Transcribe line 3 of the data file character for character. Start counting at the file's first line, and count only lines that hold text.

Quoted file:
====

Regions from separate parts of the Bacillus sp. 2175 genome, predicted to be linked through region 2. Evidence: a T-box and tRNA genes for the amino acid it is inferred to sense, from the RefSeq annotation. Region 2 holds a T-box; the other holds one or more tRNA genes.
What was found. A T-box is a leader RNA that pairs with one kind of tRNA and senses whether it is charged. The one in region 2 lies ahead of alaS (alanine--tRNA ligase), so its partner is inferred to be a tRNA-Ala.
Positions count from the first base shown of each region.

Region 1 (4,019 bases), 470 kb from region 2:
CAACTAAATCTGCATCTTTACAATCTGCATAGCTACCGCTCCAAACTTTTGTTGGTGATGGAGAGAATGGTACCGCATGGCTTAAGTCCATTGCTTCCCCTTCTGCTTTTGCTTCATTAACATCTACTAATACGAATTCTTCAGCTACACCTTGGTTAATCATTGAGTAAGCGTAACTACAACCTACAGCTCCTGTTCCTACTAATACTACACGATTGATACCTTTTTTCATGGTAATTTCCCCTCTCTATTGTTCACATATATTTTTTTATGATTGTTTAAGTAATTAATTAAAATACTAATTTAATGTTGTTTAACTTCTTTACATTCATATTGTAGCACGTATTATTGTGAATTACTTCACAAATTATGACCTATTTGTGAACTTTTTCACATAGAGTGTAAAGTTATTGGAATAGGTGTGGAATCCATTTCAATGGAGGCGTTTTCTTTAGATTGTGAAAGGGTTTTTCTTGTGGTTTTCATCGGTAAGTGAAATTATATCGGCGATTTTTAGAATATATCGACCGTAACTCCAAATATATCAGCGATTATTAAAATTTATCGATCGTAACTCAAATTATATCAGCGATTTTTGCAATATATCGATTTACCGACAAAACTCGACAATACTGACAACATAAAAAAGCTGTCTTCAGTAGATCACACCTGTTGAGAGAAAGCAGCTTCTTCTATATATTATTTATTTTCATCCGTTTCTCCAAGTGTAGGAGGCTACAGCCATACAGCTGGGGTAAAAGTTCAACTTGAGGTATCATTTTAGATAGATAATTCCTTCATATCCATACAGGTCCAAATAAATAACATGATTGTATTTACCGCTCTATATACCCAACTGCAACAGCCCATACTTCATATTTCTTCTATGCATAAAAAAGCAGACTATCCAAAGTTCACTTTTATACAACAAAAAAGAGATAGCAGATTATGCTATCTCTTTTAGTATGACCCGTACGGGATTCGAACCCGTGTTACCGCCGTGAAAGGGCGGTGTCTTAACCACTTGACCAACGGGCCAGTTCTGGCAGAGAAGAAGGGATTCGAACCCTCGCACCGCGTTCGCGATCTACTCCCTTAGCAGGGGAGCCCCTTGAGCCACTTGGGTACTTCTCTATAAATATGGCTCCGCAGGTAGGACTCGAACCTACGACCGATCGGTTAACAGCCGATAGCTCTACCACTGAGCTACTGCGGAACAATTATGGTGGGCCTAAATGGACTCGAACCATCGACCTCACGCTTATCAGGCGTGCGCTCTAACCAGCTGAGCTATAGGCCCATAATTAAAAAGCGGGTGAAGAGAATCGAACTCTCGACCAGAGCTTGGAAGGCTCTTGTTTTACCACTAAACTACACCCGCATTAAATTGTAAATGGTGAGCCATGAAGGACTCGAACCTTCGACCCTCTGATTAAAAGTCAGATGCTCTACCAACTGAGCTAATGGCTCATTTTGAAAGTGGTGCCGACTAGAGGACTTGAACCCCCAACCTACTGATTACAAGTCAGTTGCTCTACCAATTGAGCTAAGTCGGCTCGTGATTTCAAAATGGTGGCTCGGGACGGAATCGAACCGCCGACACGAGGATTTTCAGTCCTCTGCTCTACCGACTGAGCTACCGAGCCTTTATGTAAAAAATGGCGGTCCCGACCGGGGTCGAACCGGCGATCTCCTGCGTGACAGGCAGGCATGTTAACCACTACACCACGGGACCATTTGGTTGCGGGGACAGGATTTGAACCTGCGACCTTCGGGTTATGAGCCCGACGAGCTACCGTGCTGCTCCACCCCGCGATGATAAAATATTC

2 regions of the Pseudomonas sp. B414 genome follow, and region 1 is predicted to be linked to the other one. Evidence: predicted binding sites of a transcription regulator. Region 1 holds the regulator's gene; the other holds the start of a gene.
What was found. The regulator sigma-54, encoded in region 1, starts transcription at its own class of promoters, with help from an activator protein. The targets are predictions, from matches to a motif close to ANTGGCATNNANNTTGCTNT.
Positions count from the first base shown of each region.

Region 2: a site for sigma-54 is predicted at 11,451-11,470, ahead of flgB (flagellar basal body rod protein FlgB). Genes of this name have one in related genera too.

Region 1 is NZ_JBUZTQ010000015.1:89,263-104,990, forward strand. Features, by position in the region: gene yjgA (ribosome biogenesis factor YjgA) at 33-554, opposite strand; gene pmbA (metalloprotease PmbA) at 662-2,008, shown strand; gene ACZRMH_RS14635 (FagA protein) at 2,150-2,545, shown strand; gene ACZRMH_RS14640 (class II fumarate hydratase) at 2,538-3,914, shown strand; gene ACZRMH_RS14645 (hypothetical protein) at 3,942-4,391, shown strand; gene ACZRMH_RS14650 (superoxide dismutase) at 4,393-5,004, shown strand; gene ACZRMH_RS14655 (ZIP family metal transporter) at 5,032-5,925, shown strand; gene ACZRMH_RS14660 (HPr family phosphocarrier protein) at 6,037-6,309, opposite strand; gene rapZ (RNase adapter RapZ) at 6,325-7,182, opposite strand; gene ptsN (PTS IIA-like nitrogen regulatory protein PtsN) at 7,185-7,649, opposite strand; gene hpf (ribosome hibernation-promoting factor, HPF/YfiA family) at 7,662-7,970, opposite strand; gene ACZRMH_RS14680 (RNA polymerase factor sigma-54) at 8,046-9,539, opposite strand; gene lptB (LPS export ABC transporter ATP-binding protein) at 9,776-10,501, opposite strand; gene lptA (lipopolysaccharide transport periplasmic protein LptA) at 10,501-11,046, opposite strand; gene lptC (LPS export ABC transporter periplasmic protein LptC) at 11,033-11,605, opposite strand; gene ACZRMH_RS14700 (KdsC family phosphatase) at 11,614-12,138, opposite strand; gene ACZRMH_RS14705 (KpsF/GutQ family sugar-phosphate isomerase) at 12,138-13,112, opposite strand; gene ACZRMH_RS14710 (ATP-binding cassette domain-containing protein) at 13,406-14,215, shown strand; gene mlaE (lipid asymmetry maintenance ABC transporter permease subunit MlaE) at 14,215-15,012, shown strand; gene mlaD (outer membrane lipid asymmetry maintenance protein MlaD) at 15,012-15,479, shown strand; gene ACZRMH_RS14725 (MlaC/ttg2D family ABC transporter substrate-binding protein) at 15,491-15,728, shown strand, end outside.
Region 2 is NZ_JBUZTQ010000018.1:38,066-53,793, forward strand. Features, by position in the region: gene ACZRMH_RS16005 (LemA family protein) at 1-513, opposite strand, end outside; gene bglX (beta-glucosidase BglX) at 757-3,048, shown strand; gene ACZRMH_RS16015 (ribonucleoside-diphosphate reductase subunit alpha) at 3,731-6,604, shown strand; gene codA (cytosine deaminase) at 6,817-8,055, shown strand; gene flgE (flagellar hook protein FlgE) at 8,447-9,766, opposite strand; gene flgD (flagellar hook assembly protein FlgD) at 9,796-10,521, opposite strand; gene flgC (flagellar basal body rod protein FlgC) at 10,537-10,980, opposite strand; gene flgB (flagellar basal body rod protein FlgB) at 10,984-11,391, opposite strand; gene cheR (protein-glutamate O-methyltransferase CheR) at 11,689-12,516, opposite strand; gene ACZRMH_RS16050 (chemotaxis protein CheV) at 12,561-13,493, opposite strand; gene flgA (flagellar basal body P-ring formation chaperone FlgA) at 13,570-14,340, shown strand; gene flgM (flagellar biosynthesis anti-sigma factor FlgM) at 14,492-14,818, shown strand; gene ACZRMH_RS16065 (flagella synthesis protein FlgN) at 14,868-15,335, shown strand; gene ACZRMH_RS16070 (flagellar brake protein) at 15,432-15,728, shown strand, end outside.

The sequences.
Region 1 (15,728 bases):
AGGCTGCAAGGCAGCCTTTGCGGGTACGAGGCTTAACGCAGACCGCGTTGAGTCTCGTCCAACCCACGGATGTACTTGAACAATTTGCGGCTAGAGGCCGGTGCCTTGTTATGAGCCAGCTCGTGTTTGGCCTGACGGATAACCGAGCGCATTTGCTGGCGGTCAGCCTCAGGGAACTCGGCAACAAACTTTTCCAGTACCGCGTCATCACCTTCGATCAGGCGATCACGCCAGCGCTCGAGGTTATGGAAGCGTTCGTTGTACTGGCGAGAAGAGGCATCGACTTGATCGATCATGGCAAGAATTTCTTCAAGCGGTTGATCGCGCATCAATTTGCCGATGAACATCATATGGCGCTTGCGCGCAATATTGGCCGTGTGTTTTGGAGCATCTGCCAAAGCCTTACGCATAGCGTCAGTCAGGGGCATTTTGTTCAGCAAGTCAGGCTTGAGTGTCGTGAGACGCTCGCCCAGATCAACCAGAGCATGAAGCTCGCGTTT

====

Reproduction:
Positions count from the first base shown of each region.